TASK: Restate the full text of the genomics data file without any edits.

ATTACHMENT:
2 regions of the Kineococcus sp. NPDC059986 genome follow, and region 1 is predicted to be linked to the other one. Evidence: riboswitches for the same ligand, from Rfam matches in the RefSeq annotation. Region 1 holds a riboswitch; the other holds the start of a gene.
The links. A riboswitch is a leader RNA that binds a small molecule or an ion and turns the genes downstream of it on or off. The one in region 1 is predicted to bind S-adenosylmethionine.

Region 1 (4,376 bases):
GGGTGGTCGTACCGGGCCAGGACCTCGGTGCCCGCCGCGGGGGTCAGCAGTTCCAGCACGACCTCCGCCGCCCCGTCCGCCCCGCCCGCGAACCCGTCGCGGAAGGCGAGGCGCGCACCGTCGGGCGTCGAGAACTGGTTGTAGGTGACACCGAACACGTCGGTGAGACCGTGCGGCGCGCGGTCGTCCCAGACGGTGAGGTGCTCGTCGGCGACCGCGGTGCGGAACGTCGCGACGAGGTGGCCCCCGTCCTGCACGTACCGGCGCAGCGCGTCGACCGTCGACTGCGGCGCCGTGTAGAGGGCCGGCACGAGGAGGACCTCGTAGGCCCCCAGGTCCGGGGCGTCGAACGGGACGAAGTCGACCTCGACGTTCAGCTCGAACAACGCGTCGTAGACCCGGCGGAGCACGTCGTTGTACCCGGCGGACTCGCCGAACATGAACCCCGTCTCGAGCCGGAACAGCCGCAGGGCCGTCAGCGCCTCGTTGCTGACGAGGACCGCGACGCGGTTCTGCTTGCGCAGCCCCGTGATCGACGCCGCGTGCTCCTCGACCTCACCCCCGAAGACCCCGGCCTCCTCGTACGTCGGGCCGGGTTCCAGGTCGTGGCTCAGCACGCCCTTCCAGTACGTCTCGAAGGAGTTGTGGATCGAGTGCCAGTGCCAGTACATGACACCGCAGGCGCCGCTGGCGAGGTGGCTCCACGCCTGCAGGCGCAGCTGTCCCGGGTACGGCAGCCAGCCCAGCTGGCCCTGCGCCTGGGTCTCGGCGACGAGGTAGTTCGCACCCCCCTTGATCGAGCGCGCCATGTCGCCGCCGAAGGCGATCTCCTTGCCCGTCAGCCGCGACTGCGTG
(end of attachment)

2 regions of the Kineococcus sp. NPDC059986 genome follow, and region 1 is predicted to be linked to the other one. Evidence: riboswitches for the same ligand, from Rfam matches in the RefSeq annotation. Region 1 holds a riboswitch; the other holds the start of a gene.
The links. A riboswitch is a leader RNA that binds a small molecule or an ion and turns the genes downstream of it on or off. The one in region 1 is predicted to bind S-adenosylmethionine.

Region 1 (4,376 bases):
GGGTGGTCGTACCGGGCCAGGACCTCGGTGCCCGCCGCGGGGGTCAGCAGTTCCAGCACGACCTCCGCCGCCCCGTCCGCCCCGCCCGCGAACCCGTCGCGGAAGGCGAGGCGCGCACCGTCGGGCGTCGAGAACTGGTTGTAGGTGACACCGAACACGTCGGTGAGACCGTGCGGCGCGCGGTCGTCCCAGACGGTGAGGTGCTCGTCGGCGACCGCGGTGCGGAACGTCGCGACGAGGTGGCCCCCGTCCTGCACGTACCGGCGCAGCGCGTCGACCGTCGACTGCGGCGCCGTGTAGAGGGCCGGCACGAGGAGGACCTCGTAGGCCCCCAGGTCCGGGGCGTCGAACGGGACGAAGTCGACCTCGACGTTCAGCTCGAACAACGCGTCGTAGACCCGGCGGAGCACGTCGTTGTACCCGGCGGACTCGCCGAACATGAACCCCGTCTCGAGCCGGAACAGCCGCAGGGCCGTCAGCGCCTCGTTGCTGACGAGGACCGCGACGCGGTTCTGCTTGCGCAGCCCCGTGATCGACGCCGCGTGCTCCTCGACCTCACCCCCGAAGACCCCGGCCTCCTCGTACGTCGGGCCGGGTTCCAGGTCGTGGCTCAGCACGCCCTTCCAGTACGTCTCGAAGGAGTTGTGGATCGAGTGCCAGTGCCAGTACATGACACCGCAGGCGCCGCTGGCGAGGTGGCTCCACGCCTGCAGGCGCAGCTGTCCCGGGTACGGCAGCCAGCCCAGCTGGCCCTGCGCCTGGGTCTCGGCGACGAGGTAGTTCGCACCCCCCTTGATCGAGCGCGCCATGTCGCCGCCGAAGGCGATCTCCTTGCCCGTCAGCCGCGACTGCGTG